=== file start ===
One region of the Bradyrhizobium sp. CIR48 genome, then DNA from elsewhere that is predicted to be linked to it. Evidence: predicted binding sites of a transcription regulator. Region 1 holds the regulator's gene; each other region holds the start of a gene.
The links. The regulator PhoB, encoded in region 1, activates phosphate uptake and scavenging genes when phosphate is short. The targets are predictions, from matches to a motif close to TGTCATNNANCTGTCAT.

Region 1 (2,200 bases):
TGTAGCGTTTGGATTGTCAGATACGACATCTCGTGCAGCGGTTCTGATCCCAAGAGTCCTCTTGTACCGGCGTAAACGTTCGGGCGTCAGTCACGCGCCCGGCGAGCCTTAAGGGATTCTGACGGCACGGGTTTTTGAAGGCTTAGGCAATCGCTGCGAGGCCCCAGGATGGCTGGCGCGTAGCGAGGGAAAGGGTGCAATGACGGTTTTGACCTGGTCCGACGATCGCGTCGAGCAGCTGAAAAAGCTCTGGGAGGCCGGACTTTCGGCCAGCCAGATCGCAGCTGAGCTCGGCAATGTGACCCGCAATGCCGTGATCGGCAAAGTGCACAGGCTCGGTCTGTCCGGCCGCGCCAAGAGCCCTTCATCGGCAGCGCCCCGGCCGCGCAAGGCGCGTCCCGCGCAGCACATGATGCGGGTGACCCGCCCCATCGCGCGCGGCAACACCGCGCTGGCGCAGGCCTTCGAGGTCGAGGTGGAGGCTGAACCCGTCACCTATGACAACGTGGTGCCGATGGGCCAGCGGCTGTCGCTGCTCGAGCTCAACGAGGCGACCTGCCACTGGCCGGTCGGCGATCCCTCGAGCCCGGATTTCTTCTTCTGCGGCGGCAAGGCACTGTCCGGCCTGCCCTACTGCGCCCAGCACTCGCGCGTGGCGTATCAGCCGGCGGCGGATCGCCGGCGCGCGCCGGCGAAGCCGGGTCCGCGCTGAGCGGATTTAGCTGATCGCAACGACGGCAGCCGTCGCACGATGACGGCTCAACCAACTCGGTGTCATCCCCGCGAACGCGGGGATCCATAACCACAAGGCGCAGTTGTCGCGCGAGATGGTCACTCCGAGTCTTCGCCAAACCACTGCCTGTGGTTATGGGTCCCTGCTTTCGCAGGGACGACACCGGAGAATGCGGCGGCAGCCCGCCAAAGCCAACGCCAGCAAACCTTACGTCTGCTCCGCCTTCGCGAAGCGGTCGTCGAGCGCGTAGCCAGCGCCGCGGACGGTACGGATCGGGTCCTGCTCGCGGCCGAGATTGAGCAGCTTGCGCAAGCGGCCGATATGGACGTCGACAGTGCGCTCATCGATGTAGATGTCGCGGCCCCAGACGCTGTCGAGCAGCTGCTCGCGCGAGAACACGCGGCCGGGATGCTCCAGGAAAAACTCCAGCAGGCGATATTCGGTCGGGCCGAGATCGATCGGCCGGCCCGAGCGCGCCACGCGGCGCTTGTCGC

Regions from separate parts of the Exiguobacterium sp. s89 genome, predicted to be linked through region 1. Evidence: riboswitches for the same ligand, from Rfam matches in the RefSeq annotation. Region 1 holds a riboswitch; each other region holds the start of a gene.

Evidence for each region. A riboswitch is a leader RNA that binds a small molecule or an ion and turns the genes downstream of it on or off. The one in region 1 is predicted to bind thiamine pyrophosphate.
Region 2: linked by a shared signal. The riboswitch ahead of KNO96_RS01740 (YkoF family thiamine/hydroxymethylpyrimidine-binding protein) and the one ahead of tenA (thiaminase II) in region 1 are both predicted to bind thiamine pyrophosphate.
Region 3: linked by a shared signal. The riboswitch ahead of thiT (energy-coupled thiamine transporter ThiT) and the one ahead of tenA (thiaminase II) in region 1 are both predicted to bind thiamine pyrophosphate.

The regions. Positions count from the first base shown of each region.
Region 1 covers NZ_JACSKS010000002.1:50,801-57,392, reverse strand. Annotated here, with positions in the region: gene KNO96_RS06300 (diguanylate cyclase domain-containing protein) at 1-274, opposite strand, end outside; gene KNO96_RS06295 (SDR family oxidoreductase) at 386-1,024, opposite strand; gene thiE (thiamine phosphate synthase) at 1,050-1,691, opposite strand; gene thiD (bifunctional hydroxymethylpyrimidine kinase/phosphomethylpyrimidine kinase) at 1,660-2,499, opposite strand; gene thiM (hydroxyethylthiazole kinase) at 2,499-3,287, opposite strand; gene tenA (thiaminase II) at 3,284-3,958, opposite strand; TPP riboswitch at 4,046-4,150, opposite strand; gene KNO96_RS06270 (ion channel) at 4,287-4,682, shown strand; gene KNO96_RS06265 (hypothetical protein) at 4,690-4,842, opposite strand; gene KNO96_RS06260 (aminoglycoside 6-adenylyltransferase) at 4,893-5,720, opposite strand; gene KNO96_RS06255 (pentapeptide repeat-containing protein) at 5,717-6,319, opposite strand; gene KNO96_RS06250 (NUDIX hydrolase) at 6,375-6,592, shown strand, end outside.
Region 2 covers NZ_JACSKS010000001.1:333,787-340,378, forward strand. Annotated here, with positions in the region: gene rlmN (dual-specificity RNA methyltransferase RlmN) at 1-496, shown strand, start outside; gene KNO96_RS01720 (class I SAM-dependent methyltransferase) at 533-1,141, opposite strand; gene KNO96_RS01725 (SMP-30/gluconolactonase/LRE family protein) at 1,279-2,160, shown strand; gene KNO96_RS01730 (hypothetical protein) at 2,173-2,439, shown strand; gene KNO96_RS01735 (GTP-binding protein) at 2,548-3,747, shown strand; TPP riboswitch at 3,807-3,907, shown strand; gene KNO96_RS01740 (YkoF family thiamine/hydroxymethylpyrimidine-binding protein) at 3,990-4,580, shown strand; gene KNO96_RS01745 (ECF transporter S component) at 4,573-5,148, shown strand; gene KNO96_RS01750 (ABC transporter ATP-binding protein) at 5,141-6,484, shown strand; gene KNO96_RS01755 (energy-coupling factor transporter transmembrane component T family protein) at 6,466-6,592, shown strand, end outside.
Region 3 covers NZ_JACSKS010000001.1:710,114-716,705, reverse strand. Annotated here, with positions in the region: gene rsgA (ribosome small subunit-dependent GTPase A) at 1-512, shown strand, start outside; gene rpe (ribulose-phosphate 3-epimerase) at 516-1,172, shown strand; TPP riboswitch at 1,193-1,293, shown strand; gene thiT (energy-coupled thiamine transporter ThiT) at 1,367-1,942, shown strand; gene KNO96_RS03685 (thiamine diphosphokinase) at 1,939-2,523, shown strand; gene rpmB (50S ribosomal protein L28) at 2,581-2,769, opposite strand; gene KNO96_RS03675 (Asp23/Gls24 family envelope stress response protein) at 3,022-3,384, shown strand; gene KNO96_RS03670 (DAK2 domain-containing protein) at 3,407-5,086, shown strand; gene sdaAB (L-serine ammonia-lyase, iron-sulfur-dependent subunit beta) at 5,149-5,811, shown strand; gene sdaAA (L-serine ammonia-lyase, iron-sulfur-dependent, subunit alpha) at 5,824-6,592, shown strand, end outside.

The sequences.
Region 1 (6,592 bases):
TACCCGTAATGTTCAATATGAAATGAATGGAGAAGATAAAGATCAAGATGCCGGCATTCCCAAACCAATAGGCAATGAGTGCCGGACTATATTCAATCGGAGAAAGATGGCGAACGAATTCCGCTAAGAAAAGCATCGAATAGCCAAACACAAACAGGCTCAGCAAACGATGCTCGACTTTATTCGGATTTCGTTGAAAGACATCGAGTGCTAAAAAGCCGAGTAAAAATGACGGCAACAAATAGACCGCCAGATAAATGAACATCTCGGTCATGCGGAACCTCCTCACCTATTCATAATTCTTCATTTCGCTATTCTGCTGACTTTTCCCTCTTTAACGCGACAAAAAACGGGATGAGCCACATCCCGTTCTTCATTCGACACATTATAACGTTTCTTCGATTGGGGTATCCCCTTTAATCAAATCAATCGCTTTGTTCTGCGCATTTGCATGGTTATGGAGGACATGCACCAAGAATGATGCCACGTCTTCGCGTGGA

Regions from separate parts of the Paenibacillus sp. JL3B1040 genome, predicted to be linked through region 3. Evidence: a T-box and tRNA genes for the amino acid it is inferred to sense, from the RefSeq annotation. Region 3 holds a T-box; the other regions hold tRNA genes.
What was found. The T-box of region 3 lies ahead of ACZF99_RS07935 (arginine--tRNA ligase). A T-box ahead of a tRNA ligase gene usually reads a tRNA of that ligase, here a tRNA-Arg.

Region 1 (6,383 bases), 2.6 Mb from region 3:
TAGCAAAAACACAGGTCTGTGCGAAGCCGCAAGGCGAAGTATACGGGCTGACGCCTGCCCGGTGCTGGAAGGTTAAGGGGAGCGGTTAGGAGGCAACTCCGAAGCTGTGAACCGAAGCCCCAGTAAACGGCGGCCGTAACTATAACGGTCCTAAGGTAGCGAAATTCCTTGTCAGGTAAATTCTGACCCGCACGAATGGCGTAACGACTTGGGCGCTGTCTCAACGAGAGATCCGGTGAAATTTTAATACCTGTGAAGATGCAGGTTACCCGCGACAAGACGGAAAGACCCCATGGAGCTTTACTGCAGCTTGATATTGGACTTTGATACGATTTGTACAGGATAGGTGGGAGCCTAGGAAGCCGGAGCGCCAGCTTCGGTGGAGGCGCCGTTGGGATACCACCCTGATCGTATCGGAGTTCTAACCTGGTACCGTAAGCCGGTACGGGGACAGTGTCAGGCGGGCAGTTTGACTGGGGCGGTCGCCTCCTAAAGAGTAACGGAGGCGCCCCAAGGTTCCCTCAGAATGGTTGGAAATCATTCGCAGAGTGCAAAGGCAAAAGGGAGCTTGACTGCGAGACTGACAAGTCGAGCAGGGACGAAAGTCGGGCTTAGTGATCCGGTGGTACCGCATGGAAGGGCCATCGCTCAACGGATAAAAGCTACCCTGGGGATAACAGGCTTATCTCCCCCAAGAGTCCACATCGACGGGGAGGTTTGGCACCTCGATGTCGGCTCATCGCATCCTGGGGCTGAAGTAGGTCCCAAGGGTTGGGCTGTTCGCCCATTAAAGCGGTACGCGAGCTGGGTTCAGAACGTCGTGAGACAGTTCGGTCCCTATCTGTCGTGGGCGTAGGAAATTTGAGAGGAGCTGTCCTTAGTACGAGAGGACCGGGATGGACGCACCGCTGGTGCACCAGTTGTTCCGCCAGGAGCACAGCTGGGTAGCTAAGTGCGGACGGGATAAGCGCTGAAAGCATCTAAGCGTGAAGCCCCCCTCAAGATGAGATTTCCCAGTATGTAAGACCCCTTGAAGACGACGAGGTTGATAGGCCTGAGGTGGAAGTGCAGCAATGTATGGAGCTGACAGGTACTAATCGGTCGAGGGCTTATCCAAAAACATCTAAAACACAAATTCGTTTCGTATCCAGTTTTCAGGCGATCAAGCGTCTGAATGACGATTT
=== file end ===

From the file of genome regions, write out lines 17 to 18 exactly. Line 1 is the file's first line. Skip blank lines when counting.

What was found. The T-box of region 3 lies ahead of ACZF99_RS07935 (arginine--tRNA ligase). A T-box ahead of a tRNA ligase gene usually reads a tRNA of that ligase, here a tRNA-Arg.

Region 1 (6,383 bases), 2.6 Mb from region 3: